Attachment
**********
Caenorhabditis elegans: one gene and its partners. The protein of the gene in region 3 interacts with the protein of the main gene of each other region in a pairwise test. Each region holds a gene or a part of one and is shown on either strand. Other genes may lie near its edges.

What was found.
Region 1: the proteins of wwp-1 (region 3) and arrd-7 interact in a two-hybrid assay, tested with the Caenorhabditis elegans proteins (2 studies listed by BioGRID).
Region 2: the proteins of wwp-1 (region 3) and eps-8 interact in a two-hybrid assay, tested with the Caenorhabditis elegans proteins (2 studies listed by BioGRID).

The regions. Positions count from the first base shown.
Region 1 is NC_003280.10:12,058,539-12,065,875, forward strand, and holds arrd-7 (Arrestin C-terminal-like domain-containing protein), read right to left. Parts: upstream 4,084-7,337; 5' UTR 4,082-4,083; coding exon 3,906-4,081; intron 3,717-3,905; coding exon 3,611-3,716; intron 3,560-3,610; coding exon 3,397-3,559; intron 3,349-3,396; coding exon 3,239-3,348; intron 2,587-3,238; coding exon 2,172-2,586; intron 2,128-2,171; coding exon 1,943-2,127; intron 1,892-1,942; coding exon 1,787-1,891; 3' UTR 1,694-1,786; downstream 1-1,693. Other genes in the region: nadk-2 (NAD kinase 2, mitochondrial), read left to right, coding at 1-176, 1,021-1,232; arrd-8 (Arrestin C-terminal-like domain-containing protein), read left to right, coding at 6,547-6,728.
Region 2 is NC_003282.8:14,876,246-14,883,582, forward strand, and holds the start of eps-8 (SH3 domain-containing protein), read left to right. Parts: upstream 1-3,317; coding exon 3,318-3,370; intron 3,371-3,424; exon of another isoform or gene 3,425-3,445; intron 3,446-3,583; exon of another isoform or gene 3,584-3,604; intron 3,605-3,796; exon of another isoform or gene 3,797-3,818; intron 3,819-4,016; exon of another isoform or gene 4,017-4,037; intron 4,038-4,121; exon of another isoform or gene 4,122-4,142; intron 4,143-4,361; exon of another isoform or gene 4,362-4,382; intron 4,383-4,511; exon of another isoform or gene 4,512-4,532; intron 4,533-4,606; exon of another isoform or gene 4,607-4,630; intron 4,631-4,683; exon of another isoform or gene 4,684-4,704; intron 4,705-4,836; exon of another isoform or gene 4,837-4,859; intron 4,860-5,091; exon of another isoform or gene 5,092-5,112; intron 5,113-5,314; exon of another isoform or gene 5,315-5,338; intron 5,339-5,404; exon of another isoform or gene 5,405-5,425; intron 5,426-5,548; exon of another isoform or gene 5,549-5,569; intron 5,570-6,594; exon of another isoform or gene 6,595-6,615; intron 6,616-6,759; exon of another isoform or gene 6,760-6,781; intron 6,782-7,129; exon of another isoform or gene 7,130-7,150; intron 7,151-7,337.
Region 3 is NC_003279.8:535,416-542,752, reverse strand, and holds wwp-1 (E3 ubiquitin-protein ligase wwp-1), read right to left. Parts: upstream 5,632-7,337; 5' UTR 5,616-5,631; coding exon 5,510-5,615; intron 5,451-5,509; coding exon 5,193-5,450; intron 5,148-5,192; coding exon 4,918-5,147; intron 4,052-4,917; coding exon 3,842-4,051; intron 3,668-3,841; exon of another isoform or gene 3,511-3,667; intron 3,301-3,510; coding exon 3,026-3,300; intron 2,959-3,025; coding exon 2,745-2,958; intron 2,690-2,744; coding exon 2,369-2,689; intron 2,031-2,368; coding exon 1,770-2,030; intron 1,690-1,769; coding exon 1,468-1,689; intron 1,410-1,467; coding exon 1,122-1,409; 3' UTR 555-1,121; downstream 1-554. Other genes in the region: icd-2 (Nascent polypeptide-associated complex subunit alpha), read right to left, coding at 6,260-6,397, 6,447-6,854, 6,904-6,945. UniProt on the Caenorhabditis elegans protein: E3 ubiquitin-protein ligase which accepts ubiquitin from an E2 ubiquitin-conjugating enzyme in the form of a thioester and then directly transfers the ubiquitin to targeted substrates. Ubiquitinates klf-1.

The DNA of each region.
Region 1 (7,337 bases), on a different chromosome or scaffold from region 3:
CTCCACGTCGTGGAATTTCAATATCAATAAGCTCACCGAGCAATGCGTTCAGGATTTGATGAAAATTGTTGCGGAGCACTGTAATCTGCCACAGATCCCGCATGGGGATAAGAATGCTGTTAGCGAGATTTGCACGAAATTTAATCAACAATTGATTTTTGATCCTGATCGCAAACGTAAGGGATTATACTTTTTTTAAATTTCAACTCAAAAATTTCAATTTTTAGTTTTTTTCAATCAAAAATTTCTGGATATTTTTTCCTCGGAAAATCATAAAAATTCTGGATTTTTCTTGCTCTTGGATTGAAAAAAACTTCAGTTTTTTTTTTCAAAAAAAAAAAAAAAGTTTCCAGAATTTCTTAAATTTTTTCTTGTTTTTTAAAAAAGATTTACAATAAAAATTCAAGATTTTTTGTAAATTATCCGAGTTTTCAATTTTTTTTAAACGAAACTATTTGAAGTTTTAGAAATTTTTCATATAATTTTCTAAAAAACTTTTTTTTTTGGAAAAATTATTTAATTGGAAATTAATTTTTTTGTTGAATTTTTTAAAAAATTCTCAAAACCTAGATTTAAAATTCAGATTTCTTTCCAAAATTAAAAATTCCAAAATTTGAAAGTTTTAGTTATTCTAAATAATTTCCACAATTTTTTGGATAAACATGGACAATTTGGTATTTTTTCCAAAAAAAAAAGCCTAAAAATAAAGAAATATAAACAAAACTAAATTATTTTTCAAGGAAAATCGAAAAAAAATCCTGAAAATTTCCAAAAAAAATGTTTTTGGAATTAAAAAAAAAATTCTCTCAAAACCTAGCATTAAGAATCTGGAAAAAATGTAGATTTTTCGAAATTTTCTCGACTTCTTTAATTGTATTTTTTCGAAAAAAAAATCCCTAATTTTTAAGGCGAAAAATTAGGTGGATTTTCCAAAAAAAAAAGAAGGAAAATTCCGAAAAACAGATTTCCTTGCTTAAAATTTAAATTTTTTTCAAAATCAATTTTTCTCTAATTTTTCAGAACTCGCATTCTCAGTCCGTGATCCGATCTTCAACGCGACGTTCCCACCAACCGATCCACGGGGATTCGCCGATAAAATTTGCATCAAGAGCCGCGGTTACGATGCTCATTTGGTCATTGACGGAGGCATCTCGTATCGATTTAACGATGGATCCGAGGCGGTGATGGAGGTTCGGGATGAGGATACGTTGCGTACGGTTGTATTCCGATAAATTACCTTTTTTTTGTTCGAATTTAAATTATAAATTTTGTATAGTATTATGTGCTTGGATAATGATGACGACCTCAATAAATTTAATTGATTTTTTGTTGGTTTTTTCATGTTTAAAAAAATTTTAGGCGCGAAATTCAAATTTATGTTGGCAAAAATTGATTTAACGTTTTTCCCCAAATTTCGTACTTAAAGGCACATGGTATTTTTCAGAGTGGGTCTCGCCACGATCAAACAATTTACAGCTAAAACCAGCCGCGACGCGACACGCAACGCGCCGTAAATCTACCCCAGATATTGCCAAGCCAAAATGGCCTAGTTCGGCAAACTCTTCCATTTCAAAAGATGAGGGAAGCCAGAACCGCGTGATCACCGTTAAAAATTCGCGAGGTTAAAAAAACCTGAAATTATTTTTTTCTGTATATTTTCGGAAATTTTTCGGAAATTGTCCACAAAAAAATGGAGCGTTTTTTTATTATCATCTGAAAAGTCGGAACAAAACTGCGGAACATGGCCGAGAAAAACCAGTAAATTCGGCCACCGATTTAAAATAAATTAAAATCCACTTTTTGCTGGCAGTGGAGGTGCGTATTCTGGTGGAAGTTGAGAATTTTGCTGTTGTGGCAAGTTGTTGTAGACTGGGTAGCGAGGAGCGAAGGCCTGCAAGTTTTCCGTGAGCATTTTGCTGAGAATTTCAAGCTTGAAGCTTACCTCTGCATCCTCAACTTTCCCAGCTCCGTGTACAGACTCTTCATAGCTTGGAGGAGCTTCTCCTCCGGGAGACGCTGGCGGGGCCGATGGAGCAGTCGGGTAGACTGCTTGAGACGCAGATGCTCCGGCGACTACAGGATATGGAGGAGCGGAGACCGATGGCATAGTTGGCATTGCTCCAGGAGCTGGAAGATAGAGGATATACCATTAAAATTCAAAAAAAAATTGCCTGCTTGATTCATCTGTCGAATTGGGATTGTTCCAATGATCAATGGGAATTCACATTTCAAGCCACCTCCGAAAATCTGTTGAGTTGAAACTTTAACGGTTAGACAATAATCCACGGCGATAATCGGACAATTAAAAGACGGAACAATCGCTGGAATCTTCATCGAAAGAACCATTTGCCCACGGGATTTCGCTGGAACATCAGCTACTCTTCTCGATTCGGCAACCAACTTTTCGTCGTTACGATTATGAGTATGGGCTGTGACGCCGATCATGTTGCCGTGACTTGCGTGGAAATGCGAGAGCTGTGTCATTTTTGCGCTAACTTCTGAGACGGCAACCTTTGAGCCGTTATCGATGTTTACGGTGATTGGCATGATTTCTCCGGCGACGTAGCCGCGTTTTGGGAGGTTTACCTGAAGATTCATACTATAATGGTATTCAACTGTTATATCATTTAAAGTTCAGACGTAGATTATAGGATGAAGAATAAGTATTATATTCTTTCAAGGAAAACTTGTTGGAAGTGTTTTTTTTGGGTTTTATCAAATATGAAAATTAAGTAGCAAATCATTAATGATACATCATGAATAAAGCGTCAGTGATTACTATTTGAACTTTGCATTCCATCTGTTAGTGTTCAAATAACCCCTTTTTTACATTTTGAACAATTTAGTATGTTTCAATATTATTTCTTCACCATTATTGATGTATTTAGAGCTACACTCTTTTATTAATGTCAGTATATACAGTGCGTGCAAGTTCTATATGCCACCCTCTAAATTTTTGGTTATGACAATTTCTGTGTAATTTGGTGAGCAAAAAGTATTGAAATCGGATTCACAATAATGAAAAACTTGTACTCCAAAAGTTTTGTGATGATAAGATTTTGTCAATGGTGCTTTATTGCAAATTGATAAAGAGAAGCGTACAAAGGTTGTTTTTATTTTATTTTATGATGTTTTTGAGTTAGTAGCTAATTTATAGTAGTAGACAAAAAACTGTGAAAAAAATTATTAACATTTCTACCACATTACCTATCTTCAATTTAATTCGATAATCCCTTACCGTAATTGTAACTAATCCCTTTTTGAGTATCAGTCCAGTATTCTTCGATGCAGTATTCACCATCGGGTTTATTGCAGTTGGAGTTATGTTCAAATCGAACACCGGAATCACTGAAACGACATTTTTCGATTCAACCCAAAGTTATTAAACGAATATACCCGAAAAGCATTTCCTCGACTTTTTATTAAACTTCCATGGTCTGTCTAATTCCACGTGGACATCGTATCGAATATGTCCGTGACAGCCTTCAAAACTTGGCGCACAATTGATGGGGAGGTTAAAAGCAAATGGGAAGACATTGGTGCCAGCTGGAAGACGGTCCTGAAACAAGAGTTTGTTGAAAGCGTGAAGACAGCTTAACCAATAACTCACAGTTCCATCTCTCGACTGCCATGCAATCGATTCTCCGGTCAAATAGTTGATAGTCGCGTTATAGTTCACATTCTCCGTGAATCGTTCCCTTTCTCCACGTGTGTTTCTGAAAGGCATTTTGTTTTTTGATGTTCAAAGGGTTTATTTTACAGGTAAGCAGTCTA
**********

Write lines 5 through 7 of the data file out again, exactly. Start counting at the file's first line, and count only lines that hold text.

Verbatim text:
The regions. Positions count from the first base shown.
Region 1 is NC_003280.10:12,058,539-12,065,875, forward strand, and holds arrd-7 (Arrestin C-terminal-like domain-containing protein), read right to left. Parts: upstream 4,084-7,337; 5' UTR 4,082-4,083; coding exon 3,906-4,081; intron 3,717-3,905; coding exon 3,611-3,716; intron 3,560-3,610; coding exon 3,397-3,559; intron 3,349-3,396; coding exon 3,239-3,348; intron 2,587-3,238; coding exon 2,172-2,586; intron 2,128-2,171; coding exon 1,943-2,127; intron 1,892-1,942; coding exon 1,787-1,891; 3' UTR 1,694-1,786; downstream 1-1,693. Other genes in the region: nadk-2 (NAD kinase 2, mitochondrial), read left to right, coding at 1-176, 1,021-1,232; arrd-8 (Arrestin C-terminal-like domain-containing protein), read left to right, coding at 6,547-6,728.
Region 2 is NC_003282.8:14,876,246-14,883,582, forward strand, and holds the start of eps-8 (SH3 domain-containing protein), read left to right. Parts: upstream 1-3,317; coding exon 3,318-3,370; intron 3,371-3,424; exon of another isoform or gene 3,425-3,445; intron 3,446-3,583; exon of another isoform or gene 3,584-3,604; intron 3,605-3,796; exon of another isoform or gene 3,797-3,818; intron 3,819-4,016; exon of another isoform or gene 4,017-4,037; intron 4,038-4,121; exon of another isoform or gene 4,122-4,142; intron 4,143-4,361; exon of another isoform or gene 4,362-4,382; intron 4,383-4,511; exon of another isoform or gene 4,512-4,532; intron 4,533-4,606; exon of another isoform or gene 4,607-4,630; intron 4,631-4,683; exon of another isoform or gene 4,684-4,704; intron 4,705-4,836; exon of another isoform or gene 4,837-4,859; intron 4,860-5,091; exon of another isoform or gene 5,092-5,112; intron 5,113-5,314; exon of another isoform or gene 5,315-5,338; intron 5,339-5,404; exon of another isoform or gene 5,405-5,425; intron 5,426-5,548; exon of another isoform or gene 5,549-5,569; intron 5,570-6,594; exon of another isoform or gene 6,595-6,615; intron 6,616-6,759; exon of another isoform or gene 6,760-6,781; intron 6,782-7,129; exon of another isoform or gene 7,130-7,150; intron 7,151-7,337.